My Ferry Buddy

The email was simple, a one-line sentence from my wife, and I could hear the elation in her voice – even though it was a written message.

“Last payment today … I’m doing a little happy dance right now!”

We had just paid the final invoice for our daughter’s preschool. At the end of the summer she will be in Kindergarten.

I felt the relief, too. Not of the financial commitment – although, that is always nice – but of the added commute time, the stress of getting a five-year-old onto a ferry boat in the morning and afternoon, the pressure to focus on her during these rides when I’d rather be working, or chilling out, or enjoying 35 minutes of “me” time.

I’m not going to lie – having her join me on a daily commute has been a little stressful. Getting her through the city, through walking and public transportation isn’t always the easiest. Walking to drop her off and pick her up adds nearly an hour to my overall commute time. That’s an hour of work I need to catch up on at some point.

We get this view every day …

And the mornings, or afternoons when her age gets the best of her – and the best of me – adds extra anxiety when you’re already trying to be at your best, be it as a person, as an employee, or as a parent.

My wife’s email sent thoughts through my head about how productive I can now be during the commute. I look around and see people on the ferry reading books, having adult conversations, practicing musical instruments, or a hobby like crocheting.

I’m going to have more time to write. I’m going to read more. I can zoom through some work documents and emails and not always have to turn on my computer at night, I thought.

But, you know what?

I also got a pang of sadness.

As much of an added responsibility it is to drag a child on morning ferries, and on work shuttles, and walking several blocks through the city – as I sit here typing on a morning ferry, I miss my little ferry buddy.

My daughter has a contagious personality. She is nearly always happy, and full of life, and sees the good in people pretty much all the time. She is sweet, and fun, and might have the best disposition of anyone I’ve ever met. Truly.

I’ll miss playing cards with her, and talking to her about life, reading her books, or coloring with her. I’ll miss her curiosity, or how excited she gets when we spot a seal, or an aircraft carrier, or submarine (yes, all true). I’ll miss how she knows our shuttle driver and high-fives him every day.

And I’ll miss being known as “Ella’s dad” around the boat. Because everyone knows Ella.

Imagine hundreds of adults, stuck in their own little commuter world, and a vivacious five-year-old is bouncing through the boat at 7 am. Hard for someone not to smile, no matter how cranky they are (and there are definitely some cranks!). My daughter is the Ferry Mayor because she knows everybody, and if we stay here long enough, will one day be running our little island community.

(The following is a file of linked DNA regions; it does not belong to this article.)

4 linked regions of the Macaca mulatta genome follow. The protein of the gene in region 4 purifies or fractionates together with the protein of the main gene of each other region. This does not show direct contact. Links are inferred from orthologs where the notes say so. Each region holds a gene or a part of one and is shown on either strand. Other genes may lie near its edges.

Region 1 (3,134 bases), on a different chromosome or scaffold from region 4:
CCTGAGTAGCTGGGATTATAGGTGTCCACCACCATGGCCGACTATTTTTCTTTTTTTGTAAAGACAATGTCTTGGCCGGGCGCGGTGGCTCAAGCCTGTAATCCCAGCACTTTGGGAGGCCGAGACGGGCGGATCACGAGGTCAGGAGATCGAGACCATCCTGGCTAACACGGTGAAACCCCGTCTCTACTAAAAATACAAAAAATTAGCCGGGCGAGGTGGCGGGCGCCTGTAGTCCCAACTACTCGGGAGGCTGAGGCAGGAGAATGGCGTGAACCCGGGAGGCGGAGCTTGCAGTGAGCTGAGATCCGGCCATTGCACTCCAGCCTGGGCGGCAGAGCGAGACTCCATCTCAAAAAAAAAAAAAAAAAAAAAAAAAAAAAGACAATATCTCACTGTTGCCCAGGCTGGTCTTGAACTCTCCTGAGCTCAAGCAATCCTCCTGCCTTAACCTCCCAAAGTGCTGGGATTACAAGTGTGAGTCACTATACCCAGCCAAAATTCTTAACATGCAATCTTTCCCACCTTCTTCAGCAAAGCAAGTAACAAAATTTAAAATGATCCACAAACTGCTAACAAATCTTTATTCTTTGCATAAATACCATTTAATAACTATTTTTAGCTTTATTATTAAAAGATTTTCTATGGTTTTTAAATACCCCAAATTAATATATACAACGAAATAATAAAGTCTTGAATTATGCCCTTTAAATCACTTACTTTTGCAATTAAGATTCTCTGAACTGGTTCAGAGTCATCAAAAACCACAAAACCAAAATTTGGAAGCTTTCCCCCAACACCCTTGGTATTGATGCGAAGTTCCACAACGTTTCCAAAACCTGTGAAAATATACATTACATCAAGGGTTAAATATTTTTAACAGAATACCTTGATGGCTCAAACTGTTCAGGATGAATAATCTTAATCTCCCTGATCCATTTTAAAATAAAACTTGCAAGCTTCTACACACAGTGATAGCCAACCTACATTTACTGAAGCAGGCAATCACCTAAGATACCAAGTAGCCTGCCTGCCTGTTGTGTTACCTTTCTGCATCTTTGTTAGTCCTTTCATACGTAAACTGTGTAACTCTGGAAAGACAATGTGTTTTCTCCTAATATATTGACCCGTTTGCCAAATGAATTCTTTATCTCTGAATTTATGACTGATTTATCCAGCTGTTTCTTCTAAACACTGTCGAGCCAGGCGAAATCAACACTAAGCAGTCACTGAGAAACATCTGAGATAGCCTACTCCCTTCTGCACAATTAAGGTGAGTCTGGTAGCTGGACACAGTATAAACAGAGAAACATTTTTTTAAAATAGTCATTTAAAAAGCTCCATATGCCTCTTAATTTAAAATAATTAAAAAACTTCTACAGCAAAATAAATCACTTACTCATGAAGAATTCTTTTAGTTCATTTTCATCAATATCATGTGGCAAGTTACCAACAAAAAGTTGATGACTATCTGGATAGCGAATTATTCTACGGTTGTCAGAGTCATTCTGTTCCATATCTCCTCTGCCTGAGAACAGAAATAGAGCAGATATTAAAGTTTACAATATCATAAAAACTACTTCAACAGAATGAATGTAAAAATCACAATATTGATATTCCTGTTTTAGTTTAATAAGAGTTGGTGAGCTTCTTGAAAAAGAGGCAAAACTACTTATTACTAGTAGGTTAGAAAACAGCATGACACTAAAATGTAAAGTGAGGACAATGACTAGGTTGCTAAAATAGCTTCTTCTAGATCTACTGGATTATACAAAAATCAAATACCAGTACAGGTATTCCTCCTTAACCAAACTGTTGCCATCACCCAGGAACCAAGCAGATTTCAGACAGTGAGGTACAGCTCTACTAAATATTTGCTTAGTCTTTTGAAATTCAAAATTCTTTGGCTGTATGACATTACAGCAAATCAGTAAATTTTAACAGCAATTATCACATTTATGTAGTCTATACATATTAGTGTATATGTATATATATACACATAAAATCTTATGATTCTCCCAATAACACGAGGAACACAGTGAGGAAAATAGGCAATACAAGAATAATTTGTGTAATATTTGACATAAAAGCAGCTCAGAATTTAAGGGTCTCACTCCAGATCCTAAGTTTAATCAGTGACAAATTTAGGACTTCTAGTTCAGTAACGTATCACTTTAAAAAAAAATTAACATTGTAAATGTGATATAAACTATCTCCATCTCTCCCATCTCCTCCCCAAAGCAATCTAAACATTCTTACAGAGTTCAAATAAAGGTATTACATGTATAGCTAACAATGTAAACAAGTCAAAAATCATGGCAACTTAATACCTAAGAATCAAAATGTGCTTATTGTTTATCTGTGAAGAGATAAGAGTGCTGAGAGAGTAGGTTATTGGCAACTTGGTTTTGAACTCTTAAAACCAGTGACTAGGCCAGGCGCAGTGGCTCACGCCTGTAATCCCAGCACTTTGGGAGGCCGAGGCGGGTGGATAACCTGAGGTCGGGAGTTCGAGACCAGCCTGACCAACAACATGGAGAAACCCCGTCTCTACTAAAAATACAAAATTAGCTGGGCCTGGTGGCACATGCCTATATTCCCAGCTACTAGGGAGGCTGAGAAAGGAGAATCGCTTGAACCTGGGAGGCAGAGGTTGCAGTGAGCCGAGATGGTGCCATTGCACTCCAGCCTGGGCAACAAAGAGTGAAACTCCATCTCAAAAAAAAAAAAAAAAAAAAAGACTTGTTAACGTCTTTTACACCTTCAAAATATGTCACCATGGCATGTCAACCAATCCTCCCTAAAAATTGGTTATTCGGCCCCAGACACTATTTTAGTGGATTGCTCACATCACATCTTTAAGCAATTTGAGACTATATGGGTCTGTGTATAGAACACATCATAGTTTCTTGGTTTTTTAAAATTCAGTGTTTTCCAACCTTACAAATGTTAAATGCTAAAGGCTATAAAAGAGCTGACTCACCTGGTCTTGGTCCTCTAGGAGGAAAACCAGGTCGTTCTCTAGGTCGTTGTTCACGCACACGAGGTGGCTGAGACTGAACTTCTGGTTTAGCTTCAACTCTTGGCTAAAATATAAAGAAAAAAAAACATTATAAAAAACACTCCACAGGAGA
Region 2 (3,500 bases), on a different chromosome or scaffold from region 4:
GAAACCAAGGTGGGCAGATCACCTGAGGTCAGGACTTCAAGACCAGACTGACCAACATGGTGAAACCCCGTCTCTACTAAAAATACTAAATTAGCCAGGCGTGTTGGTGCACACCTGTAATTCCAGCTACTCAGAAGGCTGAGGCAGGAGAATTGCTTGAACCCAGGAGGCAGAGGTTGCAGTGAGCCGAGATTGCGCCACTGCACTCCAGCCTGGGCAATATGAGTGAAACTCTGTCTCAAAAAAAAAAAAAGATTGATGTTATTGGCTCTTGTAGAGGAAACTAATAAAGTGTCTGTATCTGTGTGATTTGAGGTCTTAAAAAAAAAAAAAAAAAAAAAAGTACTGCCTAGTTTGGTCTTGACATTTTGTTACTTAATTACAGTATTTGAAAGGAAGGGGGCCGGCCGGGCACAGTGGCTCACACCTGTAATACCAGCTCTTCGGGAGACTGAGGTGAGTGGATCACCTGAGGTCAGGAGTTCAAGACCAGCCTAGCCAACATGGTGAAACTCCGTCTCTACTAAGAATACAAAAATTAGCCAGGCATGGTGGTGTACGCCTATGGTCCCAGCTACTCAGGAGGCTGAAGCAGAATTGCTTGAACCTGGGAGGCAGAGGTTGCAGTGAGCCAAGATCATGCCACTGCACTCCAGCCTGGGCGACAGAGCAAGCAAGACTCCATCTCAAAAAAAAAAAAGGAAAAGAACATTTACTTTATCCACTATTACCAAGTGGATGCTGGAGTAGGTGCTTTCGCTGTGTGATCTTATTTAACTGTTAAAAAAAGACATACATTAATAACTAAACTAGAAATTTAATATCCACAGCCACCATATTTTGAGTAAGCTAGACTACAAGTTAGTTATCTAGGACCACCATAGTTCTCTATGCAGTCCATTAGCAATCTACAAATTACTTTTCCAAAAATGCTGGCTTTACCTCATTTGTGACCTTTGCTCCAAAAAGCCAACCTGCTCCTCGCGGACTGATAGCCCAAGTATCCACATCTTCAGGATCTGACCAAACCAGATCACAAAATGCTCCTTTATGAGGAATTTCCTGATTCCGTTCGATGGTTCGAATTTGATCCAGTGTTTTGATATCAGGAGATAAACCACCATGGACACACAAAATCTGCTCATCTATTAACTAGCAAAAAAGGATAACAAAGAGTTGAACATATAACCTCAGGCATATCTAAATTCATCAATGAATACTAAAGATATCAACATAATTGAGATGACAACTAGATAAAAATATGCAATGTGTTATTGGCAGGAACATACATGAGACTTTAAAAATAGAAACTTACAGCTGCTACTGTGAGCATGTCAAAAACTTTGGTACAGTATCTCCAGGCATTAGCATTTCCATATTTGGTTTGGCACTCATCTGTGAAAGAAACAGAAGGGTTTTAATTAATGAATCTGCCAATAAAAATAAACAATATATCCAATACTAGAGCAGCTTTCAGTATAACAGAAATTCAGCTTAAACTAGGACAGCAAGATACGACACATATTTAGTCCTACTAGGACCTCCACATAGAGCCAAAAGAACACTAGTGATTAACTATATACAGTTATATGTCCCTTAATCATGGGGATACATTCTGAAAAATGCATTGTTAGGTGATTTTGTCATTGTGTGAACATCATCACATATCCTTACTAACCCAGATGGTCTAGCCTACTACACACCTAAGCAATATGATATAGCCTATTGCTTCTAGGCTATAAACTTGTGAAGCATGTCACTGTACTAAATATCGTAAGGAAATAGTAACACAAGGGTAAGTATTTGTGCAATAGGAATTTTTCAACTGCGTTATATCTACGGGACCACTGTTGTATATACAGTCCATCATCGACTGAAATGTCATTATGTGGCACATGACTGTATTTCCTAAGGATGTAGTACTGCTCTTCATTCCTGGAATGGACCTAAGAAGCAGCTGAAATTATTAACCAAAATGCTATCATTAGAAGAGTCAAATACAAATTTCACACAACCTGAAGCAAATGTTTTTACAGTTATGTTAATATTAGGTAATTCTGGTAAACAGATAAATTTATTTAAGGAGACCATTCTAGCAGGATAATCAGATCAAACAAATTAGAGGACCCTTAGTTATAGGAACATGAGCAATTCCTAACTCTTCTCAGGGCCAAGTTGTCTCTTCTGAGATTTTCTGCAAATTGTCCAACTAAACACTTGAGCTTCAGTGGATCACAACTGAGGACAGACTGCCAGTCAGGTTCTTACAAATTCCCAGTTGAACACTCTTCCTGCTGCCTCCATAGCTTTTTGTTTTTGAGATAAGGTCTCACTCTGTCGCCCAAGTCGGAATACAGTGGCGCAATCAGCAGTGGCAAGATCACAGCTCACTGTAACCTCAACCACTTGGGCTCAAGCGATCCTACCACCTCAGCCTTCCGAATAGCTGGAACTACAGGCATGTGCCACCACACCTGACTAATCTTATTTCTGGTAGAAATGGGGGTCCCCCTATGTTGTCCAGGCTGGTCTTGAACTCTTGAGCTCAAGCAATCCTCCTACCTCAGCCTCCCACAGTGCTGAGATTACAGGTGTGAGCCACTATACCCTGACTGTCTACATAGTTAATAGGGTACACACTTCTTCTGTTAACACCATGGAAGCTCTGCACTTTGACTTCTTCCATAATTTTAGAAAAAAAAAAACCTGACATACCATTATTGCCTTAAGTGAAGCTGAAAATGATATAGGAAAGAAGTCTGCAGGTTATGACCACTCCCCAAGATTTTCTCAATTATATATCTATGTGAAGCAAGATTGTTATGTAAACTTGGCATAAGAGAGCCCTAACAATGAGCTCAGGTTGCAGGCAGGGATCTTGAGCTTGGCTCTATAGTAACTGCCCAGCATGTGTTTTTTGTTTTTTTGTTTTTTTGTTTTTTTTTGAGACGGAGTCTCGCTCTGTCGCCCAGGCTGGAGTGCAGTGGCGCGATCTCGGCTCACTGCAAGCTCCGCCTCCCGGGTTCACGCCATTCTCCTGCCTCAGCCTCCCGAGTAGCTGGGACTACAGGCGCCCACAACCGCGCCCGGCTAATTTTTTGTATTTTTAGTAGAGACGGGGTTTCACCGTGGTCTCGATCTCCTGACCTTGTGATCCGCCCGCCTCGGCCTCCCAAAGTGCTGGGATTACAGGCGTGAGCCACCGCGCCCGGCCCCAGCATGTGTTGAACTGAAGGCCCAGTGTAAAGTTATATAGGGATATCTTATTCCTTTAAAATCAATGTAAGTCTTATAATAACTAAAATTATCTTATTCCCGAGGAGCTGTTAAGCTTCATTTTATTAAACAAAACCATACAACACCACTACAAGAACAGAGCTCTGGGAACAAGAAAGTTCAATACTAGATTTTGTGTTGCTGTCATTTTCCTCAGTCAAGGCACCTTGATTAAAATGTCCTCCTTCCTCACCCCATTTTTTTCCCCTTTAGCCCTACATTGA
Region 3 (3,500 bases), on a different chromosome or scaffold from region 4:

Case in point: we went wine tasting recently and the waitress saw our daughter. She said: I recognize you from the ferry. Your name is Ella. And now, whenever we see Kim, we say hello.

During the time together, whether the morning or evening, we discussed life. We’ve talked about what it means to be a good person, or what questions she may have about baseball, about something we read in a book. We talk about her days at school, and her likes and dislikes. She has learned to read while riding the ferry, and we’ve drawn some great pictures together. One ride she sold all of her T-ball coupons to passengers, even though she positioned it as selling tickets to come watch her play. Sometimes we’ve had dinner together on a later ferry, or we’ll sit up on the deck and enjoy the sunshine and the views of Mt. Rainier.

… and we get this view when it’s sunny (so, like 3 days a year).

It’s true when other parents tell you that you don’t get the time back. And, living in the moment you often don’t think about that.

And as I sit here writing, with just two weeks left of daily ferry time with my daughter, I am a little sad that I won’t have extra time with that little smiling face. I won’t get this time back, but I am grateful that we had this time at all.

Like my wife, I am also doing a little happy dance – but that’s rooted in finances … and a little stress relief.

However, a smiling, bubbly kid is usually a good stress reliever too.

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